Although October had long been taken over by the chill of winter and the lingering sting of a World Series defeat, the Kansas City Royals started 2015 as if the post season had never ended, steamrolling opponents into pancakes with an unexpected offensive onslaught. Pure, unadulterated enthusiasm reverberated through the fanbase. Optimism was high, but it carried with it a price. A debt. Royals fans tried to ignore this debt, avoid thinking about it at any cost. But the dread was always there.
The Kansas City Royals, eventually, would have to play the Detroit Tigers.
Although the Kansas City Royals would surpass the Tigers in the postseason with the assistance of the Baltimore Orioles offense, Detroit’s trio of Cy Young pitchers and the best lineup in the American League stagnated the Royals throughout the 2014 campaign. Out of eighteen matchups between the AL Central division teams, the Royals won a total of six games. There were times when Detroit would falter while the Kansas City Royals would pack on wins, teasing our boys with occasional trips to the top of the division. But just when the flames of victory would reach an apex, we’d play the Tigers and they’d provide ample buckets of water to darken our joy.
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Needless to say, I was scared. The days leading up to April 30 were fraught with anxiety. I know the Kansas City Royals were a great team, and in many ways, a much better team than the one that brought us a successful Fall. All of the wins leading up to the initial Detroit matchup were, if anything, padded insulation for the bruising the Motor City would provide. From day one, Ned Yost and the boys knew that they had a single, specific objective in 2015: Own the AL Central. In order to achieve this goal, the Kansas City Royals had to declaw the long-reigning champs.
In the first seven games against the Tigers, the Kansas City Royals hold the edge: 4-3. Even more astonishing, they’ve outscored the Tigers by eleven runs. They hit four home runs, two of them off of David Price. Alcides Escobar took the first pitch swing from Anibal Sanchez out to dinner in left field, giving the Royals a one run lead before most Tiger’s fans reached their seats.
In essence, the Kansas City Royals aren’t about to be used as win column fodder for the Tigers this year. They have proven themselves worthy adversaries to a team full of aces, MVPs, and future hall of famers. A true rivalry has emerged.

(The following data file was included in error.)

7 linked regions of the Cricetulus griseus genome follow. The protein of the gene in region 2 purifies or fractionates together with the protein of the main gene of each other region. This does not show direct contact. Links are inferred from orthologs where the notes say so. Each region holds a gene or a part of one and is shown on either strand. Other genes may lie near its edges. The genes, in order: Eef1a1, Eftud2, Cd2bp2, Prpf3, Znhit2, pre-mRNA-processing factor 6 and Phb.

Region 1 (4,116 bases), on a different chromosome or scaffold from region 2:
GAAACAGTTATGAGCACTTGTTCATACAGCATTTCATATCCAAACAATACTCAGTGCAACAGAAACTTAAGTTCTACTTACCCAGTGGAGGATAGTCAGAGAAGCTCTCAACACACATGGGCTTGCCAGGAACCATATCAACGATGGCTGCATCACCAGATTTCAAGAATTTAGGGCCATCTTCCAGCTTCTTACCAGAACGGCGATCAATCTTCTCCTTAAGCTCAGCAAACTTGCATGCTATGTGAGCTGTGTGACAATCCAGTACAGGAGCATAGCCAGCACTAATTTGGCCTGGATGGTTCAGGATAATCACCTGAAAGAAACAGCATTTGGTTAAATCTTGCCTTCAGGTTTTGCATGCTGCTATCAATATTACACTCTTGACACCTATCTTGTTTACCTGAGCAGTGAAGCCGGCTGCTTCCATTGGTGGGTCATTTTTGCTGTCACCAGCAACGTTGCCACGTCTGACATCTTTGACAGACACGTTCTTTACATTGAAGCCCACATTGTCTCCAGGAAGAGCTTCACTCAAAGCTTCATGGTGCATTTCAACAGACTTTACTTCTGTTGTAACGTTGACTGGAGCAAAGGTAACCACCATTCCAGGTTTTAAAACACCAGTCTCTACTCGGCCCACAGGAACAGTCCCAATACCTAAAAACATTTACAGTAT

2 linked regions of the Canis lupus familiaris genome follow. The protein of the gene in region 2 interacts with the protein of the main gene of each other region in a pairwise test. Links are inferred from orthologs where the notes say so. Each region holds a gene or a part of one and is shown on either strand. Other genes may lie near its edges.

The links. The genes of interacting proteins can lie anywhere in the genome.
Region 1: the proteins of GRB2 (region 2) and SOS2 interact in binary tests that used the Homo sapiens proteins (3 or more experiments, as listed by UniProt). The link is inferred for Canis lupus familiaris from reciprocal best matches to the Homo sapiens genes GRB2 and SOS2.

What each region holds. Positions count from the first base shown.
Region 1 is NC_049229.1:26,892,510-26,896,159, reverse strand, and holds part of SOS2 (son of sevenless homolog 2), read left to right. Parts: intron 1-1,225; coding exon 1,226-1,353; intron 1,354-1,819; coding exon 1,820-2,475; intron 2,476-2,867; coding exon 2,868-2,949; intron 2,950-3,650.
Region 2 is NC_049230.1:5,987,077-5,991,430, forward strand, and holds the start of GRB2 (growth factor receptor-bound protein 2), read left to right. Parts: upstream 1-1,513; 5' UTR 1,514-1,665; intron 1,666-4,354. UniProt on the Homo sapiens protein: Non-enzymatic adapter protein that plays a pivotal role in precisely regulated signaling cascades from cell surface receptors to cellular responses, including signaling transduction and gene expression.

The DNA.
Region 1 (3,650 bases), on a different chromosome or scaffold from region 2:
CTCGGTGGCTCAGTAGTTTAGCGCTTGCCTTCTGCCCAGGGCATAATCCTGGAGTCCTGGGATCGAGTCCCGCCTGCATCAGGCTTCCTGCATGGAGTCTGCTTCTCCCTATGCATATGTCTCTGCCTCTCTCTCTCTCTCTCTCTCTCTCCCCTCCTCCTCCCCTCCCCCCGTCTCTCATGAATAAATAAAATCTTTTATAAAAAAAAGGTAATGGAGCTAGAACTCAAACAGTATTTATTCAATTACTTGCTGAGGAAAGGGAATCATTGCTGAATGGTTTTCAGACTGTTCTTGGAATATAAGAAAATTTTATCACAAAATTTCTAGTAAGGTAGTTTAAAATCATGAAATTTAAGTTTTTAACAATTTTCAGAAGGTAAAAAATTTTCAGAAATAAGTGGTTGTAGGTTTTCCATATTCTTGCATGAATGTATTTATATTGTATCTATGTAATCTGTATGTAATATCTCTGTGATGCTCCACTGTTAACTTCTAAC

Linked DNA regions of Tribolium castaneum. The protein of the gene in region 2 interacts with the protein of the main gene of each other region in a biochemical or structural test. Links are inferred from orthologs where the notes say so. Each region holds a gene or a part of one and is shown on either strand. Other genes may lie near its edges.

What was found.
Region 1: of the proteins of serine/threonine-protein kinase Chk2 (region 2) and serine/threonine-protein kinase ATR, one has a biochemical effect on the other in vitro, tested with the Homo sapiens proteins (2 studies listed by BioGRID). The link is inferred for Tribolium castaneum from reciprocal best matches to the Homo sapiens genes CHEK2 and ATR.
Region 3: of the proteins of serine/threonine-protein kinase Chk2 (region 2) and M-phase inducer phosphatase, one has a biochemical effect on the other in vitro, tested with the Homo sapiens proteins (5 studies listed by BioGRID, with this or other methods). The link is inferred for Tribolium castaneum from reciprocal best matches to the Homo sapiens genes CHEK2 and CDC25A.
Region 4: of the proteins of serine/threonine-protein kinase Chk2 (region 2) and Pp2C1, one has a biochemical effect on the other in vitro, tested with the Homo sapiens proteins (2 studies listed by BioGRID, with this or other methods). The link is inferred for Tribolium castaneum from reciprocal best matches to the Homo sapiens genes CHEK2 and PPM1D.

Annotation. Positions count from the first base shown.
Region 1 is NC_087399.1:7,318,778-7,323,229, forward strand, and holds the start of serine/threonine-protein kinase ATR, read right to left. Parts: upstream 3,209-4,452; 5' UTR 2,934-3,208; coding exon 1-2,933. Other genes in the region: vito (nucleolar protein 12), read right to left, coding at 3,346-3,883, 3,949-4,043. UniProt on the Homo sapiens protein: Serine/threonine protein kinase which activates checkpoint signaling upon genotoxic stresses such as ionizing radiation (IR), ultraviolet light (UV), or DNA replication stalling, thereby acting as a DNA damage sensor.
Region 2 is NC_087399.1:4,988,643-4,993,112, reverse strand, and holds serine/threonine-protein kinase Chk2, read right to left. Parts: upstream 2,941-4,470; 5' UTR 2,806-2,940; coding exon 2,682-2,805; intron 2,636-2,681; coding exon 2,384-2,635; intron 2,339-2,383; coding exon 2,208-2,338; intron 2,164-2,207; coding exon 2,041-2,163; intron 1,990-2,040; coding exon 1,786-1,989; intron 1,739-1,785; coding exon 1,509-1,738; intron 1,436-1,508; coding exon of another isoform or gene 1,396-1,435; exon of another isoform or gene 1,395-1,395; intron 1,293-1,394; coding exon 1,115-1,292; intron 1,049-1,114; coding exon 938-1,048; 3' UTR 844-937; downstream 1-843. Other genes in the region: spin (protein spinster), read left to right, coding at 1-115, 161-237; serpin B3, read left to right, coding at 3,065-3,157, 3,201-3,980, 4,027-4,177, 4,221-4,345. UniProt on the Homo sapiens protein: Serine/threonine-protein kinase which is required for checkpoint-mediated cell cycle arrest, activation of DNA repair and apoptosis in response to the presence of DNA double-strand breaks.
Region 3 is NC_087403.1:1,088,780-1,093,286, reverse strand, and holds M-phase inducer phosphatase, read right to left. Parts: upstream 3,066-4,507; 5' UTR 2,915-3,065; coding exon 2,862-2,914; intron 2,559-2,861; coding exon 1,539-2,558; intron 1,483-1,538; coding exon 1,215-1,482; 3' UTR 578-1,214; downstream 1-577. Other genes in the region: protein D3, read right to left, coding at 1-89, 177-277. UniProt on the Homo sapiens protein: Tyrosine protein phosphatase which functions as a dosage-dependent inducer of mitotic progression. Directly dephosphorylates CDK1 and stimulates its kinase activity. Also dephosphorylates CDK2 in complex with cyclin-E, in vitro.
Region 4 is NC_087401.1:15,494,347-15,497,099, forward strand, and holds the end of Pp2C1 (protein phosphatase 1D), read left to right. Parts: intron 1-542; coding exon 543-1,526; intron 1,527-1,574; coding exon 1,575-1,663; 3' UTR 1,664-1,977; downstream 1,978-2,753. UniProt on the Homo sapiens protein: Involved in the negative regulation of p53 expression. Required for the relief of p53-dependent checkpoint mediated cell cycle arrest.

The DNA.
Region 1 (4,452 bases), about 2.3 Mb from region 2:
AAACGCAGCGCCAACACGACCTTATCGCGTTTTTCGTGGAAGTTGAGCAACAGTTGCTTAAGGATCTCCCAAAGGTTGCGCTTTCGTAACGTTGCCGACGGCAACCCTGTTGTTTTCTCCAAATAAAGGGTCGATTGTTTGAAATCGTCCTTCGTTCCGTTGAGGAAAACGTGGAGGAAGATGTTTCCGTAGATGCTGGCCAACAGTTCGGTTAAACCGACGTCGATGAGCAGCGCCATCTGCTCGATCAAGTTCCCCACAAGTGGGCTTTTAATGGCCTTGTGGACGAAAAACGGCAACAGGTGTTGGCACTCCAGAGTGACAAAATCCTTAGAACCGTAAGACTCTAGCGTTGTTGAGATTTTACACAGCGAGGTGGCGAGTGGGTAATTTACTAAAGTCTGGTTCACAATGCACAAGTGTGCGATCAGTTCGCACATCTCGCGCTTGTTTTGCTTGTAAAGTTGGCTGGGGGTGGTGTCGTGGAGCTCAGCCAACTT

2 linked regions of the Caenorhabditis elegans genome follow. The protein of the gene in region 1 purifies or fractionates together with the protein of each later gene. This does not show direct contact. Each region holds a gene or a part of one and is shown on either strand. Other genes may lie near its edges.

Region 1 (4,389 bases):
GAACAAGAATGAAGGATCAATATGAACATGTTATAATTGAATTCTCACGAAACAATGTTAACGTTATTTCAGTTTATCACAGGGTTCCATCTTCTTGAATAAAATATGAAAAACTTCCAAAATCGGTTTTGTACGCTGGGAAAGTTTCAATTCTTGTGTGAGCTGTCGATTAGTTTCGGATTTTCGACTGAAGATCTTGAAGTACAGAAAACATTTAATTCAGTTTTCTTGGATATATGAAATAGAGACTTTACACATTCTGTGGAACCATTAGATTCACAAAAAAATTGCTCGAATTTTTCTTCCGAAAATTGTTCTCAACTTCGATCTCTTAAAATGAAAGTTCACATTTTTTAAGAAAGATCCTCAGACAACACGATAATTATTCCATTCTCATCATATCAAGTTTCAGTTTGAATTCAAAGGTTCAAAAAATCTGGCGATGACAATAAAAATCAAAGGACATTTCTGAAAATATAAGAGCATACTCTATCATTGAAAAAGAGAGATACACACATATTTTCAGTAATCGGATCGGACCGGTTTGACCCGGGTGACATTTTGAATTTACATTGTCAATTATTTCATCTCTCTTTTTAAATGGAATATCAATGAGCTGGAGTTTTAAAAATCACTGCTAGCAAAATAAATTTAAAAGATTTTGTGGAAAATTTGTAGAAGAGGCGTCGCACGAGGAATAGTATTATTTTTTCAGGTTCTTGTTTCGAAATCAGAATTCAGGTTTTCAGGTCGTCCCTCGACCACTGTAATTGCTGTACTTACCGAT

A good rivalry doesn’t happen in a void. It’s not created through physical proximity or residing in the same division. Nor is a true rivalry the result of one team dominating the other. The best kind of rivalry emerges from the meeting of equals, close games, spectacular moments of victory, and hard fought defeats.
As of this moment, the Kansas City Royals and the Detroit Tigers have the best rivalry in baseball. And we have the evidence to prove it:
Alfredo Simon had turned opponents bats into pool noodles for four straight starts; the Royals handed him his first loss with six earned runs. David Price silenced the Royals in their first match up; in the second, the Royals pegged him with five runs. In that very same game, the two teams went back and forth until, regrettably, the Tigers walked off with a win.
The “little” moments are what makes this rivalry one to savor for a lifetime; Chris Young loading the bases with no outs, but left the inning without the Tigers scoring; Kelvin Herrera mimicked Young’s tight-rope, dueling Miguel Cabrera in perhaps the best strikeout of the season; Lorenzo Cain’s defiant two-out home run on David Price; and Salvador Perez‘s childish grin at Cabrera’s second straight lineout to third base.
The best part of this rivalry is that it doesn’t come from anger, frustration, or violence; it arrived from mutual respect and great sportsmanship on both sides. No one was thrown out of the game. There were no suspensions. Just good baseball.
It remains to be seen if the Kansas City Royals can continue to match and surpass the Detroit Tigers, but the Royals have certainly held their own, even when suspensions and injuries make it seem like they’re fighting with one hand behind their back. Good rivalries make teams even better. Every game the Royals play against the Tigers will feel as important as any postseason or World Series match. It will define who the Royals are as a team. It will test their resilience. And as a Royals fan, I wouldn’t want it any other way.
It’s gonna be a great ride on the road to 162.